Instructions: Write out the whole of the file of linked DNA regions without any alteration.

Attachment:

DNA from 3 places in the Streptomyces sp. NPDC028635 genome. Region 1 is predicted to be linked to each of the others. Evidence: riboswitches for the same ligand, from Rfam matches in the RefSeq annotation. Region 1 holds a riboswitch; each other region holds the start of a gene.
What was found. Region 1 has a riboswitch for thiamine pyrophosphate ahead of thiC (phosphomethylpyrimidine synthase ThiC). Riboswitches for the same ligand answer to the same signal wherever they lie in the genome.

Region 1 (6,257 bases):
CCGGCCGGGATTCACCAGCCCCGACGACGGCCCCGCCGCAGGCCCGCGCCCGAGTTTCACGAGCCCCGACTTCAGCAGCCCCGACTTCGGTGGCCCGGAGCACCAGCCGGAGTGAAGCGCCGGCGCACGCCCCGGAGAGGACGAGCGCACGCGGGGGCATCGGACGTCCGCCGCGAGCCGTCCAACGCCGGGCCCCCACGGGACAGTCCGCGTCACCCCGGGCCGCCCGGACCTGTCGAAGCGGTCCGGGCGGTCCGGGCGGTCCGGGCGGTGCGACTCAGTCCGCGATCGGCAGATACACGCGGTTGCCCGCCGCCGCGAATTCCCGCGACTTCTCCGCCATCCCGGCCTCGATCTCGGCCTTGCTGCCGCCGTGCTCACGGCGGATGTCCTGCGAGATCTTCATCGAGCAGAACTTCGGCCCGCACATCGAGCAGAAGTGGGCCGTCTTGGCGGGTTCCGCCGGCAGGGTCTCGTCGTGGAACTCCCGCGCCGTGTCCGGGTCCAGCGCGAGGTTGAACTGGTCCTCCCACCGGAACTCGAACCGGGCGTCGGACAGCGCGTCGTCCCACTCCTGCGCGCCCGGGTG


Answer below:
DNA from 3 places in the Streptomyces sp. NPDC028635 genome. Region 1 is predicted to be linked to each of the others. Evidence: riboswitches for the same ligand, from Rfam matches in the RefSeq annotation. Region 1 holds a riboswitch; each other region holds the start of a gene.
What was found. Region 1 has a riboswitch for thiamine pyrophosphate ahead of thiC (phosphomethylpyrimidine synthase ThiC). Riboswitches for the same ligand answer to the same signal wherever they lie in the genome.

Region 1 (6,257 bases):
CCGGCCGGGATTCACCAGCCCCGACGACGGCCCCGCCGCAGGCCCGCGCCCGAGTTTCACGAGCCCCGACTTCAGCAGCCCCGACTTCGGTGGCCCGGAGCACCAGCCGGAGTGAAGCGCCGGCGCACGCCCCGGAGAGGACGAGCGCACGCGGGGGCATCGGACGTCCGCCGCGAGCCGTCCAACGCCGGGCCCCCACGGGACAGTCCGCGTCACCCCGGGCCGCCCGGACCTGTCGAAGCGGTCCGGGCGGTCCGGGCGGTCCGGGCGGTGCGACTCAGTCCGCGATCGGCAGATACACGCGGTTGCCCGCCGCCGCGAATTCCCGCGACTTCTCCGCCATCCCGGCCTCGATCTCGGCCTTGCTGCCGCCGTGCTCACGGCGGATGTCCTGCGAGATCTTCATCGAGCAGAACTTCGGCCCGCACATCGAGCAGAAGTGGGCCGTCTTGGCGGGTTCCGCCGGCAGGGTCTCGTCGTGGAACTCCCGCGCCGTGTCCGGGTCCAGCGCGAGGTTGAACTGGTCCTCCCACCGGAACTCGAACCGGGCGTCGGACAGCGCGTCGTCCCACTCCTGCGCGCCCGGGTG